- ‘Welcome to the edge of freedom’: Biden’s boots touch down in DMZ
- Obama: Hole U.S. ‘digging out of’ requires billions more in unemployment benefits
- Obama’s regulatory agenda will cost U.S. economy $143B next year: report
- Patriot Act author on James Clapper: Fire, prosecute him
- Russia P.M. Medvedev: No amnesty for political prisoners
- Michigan GOP Senate hopeful reminds government is the ‘servant’
- Christmas, by Congress: Members mull a 15-cent tax on trees
- U.S. unemployment falls to five-year low of 7 percent; 203K jobs added
- World mourns Nelson Mandela and celebrates his life; burial set for Dec. 15
- Bill O’Reilly reminds: Nelson Mandela ‘was a communist’
Lacey E. Putney
Latest Lacey E. Putney Items
Both Democrats and Republicans are continuing the hallowed tradition of hunting for prominent turncoats willing to speak at their upcoming conventions, with the GOP striking first on Thursday, awarding a prime speaking slot to a man who was one of President Obama's campaign co-chairmen in 2008.
An amended Senate budget that provides $300 million in additional funds for the Dulles Metrorail project and millions more for K-12 and pre-K education passed the Senate Finance Committee unanimously Thursday, as Virginia's lingering budget stalemate took a step closer to resolution.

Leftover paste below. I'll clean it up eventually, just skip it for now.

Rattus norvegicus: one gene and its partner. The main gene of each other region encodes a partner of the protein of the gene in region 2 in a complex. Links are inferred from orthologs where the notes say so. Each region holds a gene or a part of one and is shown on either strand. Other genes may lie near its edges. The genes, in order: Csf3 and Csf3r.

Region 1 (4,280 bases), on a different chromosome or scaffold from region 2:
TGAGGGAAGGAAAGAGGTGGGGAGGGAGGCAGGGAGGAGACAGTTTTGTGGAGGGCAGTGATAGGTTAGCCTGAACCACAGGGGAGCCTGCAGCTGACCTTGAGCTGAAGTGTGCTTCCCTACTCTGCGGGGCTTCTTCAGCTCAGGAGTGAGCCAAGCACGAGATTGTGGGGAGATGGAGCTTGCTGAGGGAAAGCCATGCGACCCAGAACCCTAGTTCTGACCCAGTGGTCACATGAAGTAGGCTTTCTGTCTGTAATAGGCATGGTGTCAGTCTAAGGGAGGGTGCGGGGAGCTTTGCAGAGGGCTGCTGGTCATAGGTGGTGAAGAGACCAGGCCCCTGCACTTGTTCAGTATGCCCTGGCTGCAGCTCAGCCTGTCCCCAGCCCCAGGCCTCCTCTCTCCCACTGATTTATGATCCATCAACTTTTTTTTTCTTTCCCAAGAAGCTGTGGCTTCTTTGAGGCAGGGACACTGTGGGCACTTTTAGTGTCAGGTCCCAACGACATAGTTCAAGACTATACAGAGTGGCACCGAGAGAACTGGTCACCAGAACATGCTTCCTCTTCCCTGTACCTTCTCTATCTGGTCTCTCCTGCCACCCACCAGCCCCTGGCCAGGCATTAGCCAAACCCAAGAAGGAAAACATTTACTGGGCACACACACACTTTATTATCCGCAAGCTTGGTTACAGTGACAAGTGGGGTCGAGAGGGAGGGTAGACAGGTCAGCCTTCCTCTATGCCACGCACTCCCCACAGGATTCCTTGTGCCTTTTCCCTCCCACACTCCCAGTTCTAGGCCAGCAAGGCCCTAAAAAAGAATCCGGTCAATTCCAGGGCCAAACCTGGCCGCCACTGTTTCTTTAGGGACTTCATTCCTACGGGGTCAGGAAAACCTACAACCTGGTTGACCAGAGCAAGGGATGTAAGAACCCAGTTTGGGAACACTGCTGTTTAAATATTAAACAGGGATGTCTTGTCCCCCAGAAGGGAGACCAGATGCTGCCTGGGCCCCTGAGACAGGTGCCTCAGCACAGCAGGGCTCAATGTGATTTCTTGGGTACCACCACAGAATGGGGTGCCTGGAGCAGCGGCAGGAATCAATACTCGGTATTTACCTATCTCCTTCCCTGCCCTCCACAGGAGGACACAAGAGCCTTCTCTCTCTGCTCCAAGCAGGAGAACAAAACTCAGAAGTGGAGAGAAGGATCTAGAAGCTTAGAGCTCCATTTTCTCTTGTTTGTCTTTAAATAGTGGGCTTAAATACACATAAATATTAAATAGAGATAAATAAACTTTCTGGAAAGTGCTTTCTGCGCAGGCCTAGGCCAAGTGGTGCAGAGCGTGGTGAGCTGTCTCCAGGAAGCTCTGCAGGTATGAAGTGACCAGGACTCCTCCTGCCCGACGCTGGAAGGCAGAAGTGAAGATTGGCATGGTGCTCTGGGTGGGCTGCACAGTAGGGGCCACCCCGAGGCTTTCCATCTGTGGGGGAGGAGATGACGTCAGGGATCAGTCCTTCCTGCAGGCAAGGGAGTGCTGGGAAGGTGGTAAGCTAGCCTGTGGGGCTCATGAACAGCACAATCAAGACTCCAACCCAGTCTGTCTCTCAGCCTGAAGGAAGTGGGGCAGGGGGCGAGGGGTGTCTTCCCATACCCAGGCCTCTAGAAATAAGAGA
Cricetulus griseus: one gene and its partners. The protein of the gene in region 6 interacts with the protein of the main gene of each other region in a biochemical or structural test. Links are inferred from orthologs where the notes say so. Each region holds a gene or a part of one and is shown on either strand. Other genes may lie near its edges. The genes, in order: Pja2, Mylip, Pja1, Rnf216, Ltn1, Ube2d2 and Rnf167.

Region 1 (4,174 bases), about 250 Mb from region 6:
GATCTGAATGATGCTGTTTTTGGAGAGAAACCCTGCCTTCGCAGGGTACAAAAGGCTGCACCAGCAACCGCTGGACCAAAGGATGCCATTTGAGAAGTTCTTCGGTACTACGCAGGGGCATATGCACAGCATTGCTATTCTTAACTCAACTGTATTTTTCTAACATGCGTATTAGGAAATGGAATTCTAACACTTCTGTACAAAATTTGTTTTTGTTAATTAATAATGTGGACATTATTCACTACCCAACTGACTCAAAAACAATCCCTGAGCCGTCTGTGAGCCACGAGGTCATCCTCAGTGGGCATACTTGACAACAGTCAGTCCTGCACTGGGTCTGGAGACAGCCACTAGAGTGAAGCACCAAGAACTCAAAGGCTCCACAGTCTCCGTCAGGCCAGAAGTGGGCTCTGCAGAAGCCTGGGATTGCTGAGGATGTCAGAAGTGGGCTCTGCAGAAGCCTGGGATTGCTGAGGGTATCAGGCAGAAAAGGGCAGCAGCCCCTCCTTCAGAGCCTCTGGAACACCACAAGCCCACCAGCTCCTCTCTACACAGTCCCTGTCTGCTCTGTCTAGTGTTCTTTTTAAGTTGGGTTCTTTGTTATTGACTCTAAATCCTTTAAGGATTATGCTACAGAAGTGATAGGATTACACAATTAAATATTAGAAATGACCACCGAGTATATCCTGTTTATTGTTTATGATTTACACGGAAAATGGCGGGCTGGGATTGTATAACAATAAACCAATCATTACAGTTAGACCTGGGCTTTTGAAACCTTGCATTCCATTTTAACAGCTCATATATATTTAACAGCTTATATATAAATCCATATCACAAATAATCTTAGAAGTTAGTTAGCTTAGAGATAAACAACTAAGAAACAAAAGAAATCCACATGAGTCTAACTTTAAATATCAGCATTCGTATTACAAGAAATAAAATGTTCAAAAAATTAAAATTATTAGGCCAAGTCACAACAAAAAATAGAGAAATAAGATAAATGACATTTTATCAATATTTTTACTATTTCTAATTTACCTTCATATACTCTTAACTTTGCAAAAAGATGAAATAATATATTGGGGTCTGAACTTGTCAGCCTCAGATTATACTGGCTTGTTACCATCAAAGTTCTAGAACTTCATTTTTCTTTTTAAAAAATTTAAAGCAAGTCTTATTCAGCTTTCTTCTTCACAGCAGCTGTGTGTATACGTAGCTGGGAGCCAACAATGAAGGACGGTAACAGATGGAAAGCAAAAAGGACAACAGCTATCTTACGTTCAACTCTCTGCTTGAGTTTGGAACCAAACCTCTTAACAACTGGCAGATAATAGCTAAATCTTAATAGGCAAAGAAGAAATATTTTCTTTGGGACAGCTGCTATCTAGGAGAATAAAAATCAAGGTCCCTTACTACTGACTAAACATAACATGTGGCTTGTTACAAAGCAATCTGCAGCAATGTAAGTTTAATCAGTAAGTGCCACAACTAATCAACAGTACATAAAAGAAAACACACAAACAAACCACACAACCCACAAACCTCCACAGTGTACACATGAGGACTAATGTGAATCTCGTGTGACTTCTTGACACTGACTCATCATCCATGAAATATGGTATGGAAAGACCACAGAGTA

The Virginia House of Delegates on Thursday agreed by unanimous consent to introduce another budget in hopes of staving off a potential fiscal catastrophe and the prospects of gaveling out the 2012 session without the legislature having passed a spending plan.
Virginia Gov. Bob McDonnell's pledge for big solutions this year to Virginia's perpetual transportation problems has stalled in the House and Senate, with both chambers advancing significantly watered-down versions of his agenda despite Republicans' stronghold on the General Assembly.
Despite a concerted push to overhaul Virginia's retirement system for public employees, a high-profile proposal to offer them an optional 401(k)-style plan would not save the state significant money over the next decade, according to a report released Monday.
State officials on Tuesday sounded a cautionary tone as Virginia prepares for a lean budget season and the potential of cuts from Capitol Hill next week — cuts that could stanch economic recovery in a region heavily reliant on federal spending.
The Virginia Education Association on Thursday urged the General Assembly to properly fund the state's $50 billion pension system as Virginia, like most other states, grapples with how to dole out benefits to an ever-increasing number of workers hitting retirement age.